Since the start of the Syrian civil war, displaced Syrians in Lebanon have adapted to not-quite-legal ways of living, dying, and moving around. The last decade has seen hyper-visible security forces scaling up along borders and border routes, and at the same time, the intensification of informal modes of mobility in and in-between the two territories. In Lebanon, strategies that rely on informality can be seen in every aspect of how Syrians navigate life, including but not limited to their camps, their pursuit of education, occupation or livelihood, and ultimately, their death and burial place. As part of the Lebanese state’s non-encampment policy, Syrians have been living in informal settlements. With no right to the land there can be no official cemeteries, setting Syrian traveling dead on the road to rent a resting place in more marginal Lebanese cemeteries, or to seek a more permanent plot in family graveyards back in Syria. In such circumstances, crossing the border to bury their dead in their hometowns involves navigating the barely visible but very real pathways shaped by political exile, illegal migration, and the informal economies that prevail in landscapes of war and displacement. In the face of economic, legal, and political hurdles, they leverage their cultural and geographic knowledge of the landscape to map out and maneuver around formal border regimes.
This paper follows Syrian traveling dead from their temporary homes in Lebanon to their family graveyards in Syria as a point of departure for exploring the structures and strategies that are at play as Syrians navigate their restricted mobilities. By situating Syrians’ precarious navigation of cross-border burials in the landscape of informality, the paper proposes to move beyond the language of legal vs. illegal and instead attends to the often-grey zone of displaced persons’ movements across borders. Navigating informality has become a collective form of knowledge-production accumulated and passed on in Syrians’ everyday interactions in-person and virtually, helping them maneuver around the varying and shifting contexts of war within the authoritarian state of Syria as well as the conditions of displacement in the compartmentalized state of Lebanon. Taking into account Syrian border-crossers’ active negotiation of shifting bordering regimes helps us explore a new perspective into the ways in which sociocultural imperatives bend the ostensibly rigid bordering laws practiced on borderlines, as well as within national territorial boundaries.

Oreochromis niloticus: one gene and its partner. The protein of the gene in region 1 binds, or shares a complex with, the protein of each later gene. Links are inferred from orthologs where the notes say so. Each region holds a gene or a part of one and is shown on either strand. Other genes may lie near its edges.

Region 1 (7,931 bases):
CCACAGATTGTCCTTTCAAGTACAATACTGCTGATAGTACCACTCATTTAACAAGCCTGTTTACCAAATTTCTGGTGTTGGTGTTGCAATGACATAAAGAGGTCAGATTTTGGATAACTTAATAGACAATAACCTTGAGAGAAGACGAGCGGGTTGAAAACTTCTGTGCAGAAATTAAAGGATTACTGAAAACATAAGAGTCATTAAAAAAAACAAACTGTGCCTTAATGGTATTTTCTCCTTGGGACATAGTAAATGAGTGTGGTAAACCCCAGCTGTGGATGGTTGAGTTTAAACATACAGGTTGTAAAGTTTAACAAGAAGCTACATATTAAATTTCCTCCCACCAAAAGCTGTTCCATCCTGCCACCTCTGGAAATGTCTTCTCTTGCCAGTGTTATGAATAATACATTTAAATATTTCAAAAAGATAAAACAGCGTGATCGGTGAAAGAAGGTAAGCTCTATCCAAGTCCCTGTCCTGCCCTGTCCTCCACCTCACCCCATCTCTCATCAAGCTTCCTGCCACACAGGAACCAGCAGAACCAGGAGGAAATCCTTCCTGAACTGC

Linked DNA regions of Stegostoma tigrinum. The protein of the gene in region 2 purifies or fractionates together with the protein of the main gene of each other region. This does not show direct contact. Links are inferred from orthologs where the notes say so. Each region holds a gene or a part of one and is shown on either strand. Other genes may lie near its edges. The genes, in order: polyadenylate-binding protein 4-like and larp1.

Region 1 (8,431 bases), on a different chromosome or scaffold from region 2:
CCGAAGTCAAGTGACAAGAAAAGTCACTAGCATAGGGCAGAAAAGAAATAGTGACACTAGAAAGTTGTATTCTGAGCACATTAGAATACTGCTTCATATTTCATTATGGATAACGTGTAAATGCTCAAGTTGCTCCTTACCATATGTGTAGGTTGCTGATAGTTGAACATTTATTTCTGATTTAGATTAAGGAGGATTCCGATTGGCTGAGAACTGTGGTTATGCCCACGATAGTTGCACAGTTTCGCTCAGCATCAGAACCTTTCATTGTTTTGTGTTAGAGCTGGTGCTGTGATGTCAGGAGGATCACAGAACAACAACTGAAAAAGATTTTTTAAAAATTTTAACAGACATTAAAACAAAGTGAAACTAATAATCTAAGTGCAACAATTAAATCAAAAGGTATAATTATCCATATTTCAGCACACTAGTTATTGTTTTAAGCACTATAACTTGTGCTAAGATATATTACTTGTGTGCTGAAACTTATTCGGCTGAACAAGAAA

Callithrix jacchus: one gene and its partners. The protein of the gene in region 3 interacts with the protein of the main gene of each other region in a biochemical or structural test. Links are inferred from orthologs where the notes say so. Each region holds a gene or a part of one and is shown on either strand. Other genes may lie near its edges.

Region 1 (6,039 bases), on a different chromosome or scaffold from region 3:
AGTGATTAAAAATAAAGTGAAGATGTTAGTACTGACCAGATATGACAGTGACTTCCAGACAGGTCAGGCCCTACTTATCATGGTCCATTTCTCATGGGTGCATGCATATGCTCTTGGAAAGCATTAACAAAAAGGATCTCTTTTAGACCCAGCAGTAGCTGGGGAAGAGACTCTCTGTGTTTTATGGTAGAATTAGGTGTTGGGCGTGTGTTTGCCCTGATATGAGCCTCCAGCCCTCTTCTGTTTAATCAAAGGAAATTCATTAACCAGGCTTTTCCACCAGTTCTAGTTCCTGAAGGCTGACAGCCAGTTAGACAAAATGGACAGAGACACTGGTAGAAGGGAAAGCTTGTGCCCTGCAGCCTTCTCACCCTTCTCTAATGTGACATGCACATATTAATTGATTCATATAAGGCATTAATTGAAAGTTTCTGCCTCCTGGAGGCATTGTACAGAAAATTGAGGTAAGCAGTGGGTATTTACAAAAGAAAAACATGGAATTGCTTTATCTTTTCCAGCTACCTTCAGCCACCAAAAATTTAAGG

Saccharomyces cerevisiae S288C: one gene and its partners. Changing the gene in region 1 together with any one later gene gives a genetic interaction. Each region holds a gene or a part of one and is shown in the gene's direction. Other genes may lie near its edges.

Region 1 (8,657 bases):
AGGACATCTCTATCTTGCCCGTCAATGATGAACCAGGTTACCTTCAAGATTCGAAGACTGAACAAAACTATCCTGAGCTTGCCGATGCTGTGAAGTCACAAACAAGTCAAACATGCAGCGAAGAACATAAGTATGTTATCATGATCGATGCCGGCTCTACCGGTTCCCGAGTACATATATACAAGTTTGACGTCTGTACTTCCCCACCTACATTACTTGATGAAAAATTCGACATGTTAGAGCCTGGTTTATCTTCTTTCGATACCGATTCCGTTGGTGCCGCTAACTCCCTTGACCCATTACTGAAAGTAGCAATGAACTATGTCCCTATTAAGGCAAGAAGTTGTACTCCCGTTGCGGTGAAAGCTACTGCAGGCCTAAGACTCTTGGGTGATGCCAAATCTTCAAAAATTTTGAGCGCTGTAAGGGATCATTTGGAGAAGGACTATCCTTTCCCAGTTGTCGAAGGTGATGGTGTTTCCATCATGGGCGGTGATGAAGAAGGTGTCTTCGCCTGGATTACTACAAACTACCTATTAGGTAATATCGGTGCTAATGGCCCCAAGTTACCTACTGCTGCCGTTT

In early December 1995, crowds emerged from the vast Sadr City neighborhood in northern Baghdad, Iraq, and being walking north. Their destination was Imam Hassan al Askari’s shrine in Samarra, more than 100 kilometers away. Taking backroads through date plantations along the Tigris River, they evaded Iraq’s Baathist authorities, who had outlawed the “walking pilgrimages” that traditionally take place to Iraqi shrines on saints’ deaths anniversaries. As large crowds of Shia pilgrims arrived in Samarra, they were greeted by locals in the overwhelmingly Sunni city, who distributed food and drinks as they approached the shrine. The scenes confounded Baathist officials, who sent worried telegrams to police stations across the country demanding surveillance be stepped up to find and arrest pilgrims and those who greeted them.
Throughout the 1980s-90s, Iraqi authorities sought to stamp out walking pilgrimages to the tombs of Shia Muslim holy figures, which dot the country. They allowed pilgrims to use cars, but specifically feared the horizontal connections and socialities that the act of walking created. The December 1995 pilgrimage stands out because of the geography involved: an overwhelmingly Shia suburb and an overwhelmingly Sunni city. After the 2003 invasion, US military authorities implemented a political system that positioned sectarian religious identity as central to Iraqis’ civic and political identities. These became increasingly clearcut amidst the 2000s civil war, in which the 2006 bombing of Samarra’s shrine was an iconic moment and trigger. Authorities have since carved up Samarra with concrete blast walls that ensure pilgrims have no contact with locals. In this context, the 1995 pilgrimage points to an earlier moment when a nominally “Shia religious ritual” to a “Shia shrine” became a space for solidarity and defiance of the regime among Iraqis of different sects to be expressed.
In this paper, I draw on research in the Baath Party archives and ethnographic fieldwork in Iraq to explore the politics of walking pilgrimages to saints’ tombs before and after the US invasion. I investigate how these spaces challenged repression under the Baathist regime and how they became tied to sectarian identity after 2003. I then argue that the evolution of the Arbaeen pilgrimage since then has created renewed spaces of possibility for horizontal connections, even as sectarian actors constantly seek to assert control over the pilgrimage space and how it is narrated.